Last November, Sotheby’s auction house was confronted with a lawsuit that accused the company of aiding wealthy clients in the evasion of taxes. In spite of passionate refutations put forth by Sotheby’s lawyers, new reports indicate that the auction house’s attempts to get the case thrown out have failed: on Monday, Justice Andrew Borrok of New York County’s Commercial Division handed down a decision which made it clear that legal proceedings would continue. The initial, 41-page complaint alleges that Sotheby’s helped an unnamed art collector pose as a dealer of art by aiding in the creation of false certificates so that the collector could fraudulently claim sales-tax exemptions.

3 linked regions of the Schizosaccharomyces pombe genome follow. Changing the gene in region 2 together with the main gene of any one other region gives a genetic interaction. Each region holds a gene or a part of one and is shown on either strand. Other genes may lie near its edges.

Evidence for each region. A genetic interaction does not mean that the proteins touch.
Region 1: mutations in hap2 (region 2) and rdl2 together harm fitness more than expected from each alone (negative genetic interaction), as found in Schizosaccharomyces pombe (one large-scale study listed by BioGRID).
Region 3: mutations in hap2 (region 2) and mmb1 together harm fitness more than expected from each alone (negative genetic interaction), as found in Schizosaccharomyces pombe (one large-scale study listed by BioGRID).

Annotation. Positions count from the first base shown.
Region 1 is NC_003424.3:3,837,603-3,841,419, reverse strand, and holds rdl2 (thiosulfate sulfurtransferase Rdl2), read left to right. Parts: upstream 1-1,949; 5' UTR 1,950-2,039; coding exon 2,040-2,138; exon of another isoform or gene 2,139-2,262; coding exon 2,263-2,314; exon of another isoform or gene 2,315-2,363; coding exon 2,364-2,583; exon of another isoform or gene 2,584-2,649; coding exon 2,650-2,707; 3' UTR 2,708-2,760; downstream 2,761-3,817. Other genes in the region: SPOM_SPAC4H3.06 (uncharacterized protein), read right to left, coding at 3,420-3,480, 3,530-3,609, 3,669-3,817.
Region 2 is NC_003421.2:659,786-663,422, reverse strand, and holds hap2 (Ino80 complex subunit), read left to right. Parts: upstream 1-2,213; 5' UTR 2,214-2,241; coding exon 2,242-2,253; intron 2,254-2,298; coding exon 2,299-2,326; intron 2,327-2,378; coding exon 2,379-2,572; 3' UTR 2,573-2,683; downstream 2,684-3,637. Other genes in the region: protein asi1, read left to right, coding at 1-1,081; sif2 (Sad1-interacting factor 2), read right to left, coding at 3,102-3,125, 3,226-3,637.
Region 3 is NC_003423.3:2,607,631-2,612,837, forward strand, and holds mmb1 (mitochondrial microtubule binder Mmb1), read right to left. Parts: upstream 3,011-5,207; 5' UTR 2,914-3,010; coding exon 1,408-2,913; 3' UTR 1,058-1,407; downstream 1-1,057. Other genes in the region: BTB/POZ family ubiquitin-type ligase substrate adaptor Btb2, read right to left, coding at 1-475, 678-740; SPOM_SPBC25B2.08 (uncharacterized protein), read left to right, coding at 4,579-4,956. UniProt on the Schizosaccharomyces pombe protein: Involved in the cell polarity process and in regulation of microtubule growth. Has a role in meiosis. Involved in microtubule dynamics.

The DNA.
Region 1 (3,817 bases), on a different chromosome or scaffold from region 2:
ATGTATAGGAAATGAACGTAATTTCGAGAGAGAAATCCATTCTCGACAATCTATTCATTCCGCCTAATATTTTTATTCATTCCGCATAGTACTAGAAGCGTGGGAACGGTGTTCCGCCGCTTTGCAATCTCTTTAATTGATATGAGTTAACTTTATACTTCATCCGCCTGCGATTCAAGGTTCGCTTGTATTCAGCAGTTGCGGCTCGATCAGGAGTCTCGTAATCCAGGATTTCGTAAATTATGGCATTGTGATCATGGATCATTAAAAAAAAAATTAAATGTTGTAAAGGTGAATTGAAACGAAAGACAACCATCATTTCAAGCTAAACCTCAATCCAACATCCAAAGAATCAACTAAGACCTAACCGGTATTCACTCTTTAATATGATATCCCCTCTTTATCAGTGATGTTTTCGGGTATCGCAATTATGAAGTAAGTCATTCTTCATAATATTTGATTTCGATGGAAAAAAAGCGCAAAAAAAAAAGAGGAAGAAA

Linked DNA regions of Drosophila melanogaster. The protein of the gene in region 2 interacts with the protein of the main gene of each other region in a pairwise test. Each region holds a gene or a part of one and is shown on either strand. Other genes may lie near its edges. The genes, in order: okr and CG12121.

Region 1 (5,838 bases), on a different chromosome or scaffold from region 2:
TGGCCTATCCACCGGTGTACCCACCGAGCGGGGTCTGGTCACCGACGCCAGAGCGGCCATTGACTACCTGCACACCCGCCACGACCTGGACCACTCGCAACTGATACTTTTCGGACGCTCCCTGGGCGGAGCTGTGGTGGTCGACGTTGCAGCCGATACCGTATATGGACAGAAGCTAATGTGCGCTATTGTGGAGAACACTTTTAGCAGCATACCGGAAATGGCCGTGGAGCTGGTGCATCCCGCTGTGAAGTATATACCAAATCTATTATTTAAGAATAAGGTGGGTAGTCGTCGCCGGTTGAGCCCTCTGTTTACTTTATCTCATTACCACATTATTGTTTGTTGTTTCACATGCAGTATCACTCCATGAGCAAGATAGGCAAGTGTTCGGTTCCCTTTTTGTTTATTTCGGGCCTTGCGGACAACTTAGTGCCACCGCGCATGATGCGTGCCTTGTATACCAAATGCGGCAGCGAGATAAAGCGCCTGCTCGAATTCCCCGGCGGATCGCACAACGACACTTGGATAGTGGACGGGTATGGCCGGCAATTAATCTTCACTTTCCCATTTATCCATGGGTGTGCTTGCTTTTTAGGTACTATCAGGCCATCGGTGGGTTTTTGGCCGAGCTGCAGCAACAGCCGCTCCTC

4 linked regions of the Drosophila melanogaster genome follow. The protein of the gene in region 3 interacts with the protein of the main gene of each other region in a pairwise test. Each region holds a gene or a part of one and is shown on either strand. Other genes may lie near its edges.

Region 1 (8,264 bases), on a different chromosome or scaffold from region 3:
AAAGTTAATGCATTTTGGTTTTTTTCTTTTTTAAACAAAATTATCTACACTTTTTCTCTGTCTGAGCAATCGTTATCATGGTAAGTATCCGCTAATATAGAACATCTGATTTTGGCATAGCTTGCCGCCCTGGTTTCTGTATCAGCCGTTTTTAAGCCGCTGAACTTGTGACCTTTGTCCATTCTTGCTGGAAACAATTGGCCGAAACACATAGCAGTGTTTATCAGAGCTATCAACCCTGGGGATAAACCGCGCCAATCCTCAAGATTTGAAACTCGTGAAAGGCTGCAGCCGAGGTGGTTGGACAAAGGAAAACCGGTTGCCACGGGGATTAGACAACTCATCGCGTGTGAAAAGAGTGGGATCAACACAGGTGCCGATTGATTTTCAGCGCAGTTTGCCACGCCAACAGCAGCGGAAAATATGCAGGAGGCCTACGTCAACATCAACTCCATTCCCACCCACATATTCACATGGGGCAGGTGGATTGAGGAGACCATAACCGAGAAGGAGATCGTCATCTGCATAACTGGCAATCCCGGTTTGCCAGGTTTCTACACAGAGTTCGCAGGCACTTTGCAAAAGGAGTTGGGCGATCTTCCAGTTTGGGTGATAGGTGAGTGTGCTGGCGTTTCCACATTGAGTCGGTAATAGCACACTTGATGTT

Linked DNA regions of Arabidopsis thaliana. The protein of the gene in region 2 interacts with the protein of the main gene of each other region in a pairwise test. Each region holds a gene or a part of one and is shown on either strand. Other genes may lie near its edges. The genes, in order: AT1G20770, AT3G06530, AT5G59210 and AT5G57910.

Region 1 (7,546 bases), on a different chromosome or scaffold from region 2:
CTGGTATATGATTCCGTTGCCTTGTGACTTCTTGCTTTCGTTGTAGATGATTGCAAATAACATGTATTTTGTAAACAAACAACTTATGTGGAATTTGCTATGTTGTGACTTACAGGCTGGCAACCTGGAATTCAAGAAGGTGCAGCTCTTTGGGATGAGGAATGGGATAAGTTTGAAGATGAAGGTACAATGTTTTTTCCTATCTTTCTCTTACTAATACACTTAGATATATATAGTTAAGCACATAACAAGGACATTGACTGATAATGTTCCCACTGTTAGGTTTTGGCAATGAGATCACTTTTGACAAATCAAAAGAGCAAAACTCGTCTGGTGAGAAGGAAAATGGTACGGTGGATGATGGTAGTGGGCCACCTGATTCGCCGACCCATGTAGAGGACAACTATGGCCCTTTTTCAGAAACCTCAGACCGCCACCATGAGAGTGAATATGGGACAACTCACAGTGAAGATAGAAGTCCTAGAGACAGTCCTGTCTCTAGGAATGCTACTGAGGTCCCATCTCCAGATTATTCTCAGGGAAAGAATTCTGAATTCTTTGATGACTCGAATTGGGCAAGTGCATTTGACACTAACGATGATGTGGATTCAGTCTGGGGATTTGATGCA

“We respectfully disagree with the decision and will continue to vigorously contest the allegations in this case, which we believe are without merit,” a Sotheby’s spokesperson told Artnet. The accusations, however, are extensive: according to the lawsuit, a junior Sotheby’s staffer allegedly aided the unnamed collector in skirting $27 million in sales taxes between 2010 and 2015, and close to 30 Sotheby’s staffers were also allegedly wise to these dealings. If these allegations are found to be true, the auction house would be guilty of defrauding the state of New York and “[fleecing] New York taxpayers out of millions,” as an attorney general’s office representative put it.
“To wit, among other things, the well-pled complaint alleges that certain Sotheby’s employees recommended the use of and ‘even partially completed’ resale certificates for their clients and requested that Client Accounting ‘zero out’ sales tax from all invoices associated with the purchases with these false resale certificates,” Borrok’s recent decision reads in part. “[T]he complaint sufficiently alleges that Sotheby’s taxable sales were falsely stated because they excluded sales with the false resale certificates.” A preliminary conference on the case is set to take place on October 26.